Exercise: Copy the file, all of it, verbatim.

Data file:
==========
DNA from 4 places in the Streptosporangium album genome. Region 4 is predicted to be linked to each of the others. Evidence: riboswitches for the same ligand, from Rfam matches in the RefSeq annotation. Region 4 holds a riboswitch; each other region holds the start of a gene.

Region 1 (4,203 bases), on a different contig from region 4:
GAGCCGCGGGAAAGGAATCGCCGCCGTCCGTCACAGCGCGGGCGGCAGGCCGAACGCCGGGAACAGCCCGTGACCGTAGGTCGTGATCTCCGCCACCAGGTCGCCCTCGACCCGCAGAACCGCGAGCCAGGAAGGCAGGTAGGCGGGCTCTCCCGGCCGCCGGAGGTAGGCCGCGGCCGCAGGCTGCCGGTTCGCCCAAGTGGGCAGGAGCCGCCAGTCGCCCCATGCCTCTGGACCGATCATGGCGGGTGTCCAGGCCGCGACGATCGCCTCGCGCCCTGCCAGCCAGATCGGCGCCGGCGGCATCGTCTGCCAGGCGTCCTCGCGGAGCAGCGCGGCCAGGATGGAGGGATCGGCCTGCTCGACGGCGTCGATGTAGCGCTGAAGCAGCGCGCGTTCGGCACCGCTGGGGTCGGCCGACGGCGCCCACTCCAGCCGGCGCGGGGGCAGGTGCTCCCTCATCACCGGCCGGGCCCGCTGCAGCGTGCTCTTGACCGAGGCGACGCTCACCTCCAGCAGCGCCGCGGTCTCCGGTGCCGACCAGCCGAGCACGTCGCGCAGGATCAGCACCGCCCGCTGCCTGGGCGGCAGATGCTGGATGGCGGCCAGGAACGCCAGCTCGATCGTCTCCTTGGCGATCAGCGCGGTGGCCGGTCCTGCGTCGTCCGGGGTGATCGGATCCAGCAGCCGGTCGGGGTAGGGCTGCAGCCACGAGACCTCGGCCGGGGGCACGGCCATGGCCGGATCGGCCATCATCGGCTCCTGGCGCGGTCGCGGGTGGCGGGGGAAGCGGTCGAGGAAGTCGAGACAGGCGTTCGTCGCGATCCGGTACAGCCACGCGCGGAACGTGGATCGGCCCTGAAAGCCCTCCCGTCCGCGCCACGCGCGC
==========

DNA from 4 places in the Streptosporangium album genome. Region 4 is predicted to be linked to each of the others. Evidence: riboswitches for the same ligand, from Rfam matches in the RefSeq annotation. Region 4 holds a riboswitch; each other region holds the start of a gene.

Region 1 (4,203 bases), on a different contig from region 4:
GAGCCGCGGGAAAGGAATCGCCGCCGTCCGTCACAGCGCGGGCGGCAGGCCGAACGCCGGGAACAGCCCGTGACCGTAGGTCGTGATCTCCGCCACCAGGTCGCCCTCGACCCGCAGAACCGCGAGCCAGGAAGGCAGGTAGGCGGGCTCTCCCGGCCGCCGGAGGTAGGCCGCGGCCGCAGGCTGCCGGTTCGCCCAAGTGGGCAGGAGCCGCCAGTCGCCCCATGCCTCTGGACCGATCATGGCGGGTGTCCAGGCCGCGACGATCGCCTCGCGCCCTGCCAGCCAGATCGGCGCCGGCGGCATCGTCTGCCAGGCGTCCTCGCGGAGCAGCGCGGCCAGGATGGAGGGATCGGCCTGCTCGACGGCGTCGATGTAGCGCTGAAGCAGCGCGCGTTCGGCACCGCTGGGGTCGGCCGACGGCGCCCACTCCAGCCGGCGCGGGGGCAGGTGCTCCCTCATCACCGGCCGGGCCCGCTGCAGCGTGCTCTTGACCGAGGCGACGCTCACCTCCAGCAGCGCCGCGGTCTCCGGTGCCGACCAGCCGAGCACGTCGCGCAGGATCAGCACCGCCCGCTGCCTGGGCGGCAGATGCTGGATGGCGGCCAGGAACGCCAGCTCGATCGTCTCCTTGGCGATCAGCGCGGTGGCCGGTCCTGCGTCGTCCGGGGTGATCGGATCCAGCAGCCGGTCGGGGTAGGGCTGCAGCCACGAGACCTCGGCCGGGGGCACGGCCATGGCCGGATCGGCCATCATCGGCTCCTGGCGCGGTCGCGGGTGGCGGGGGAAGCGGTCGAGGAAGTCGAGACAGGCGTTCGTCGCGATCCGGTACAGCCACGCGCGGAACGTGGATCGGCCCTGAAAGCCCTCCCGTCCGCGCCACGCGCGC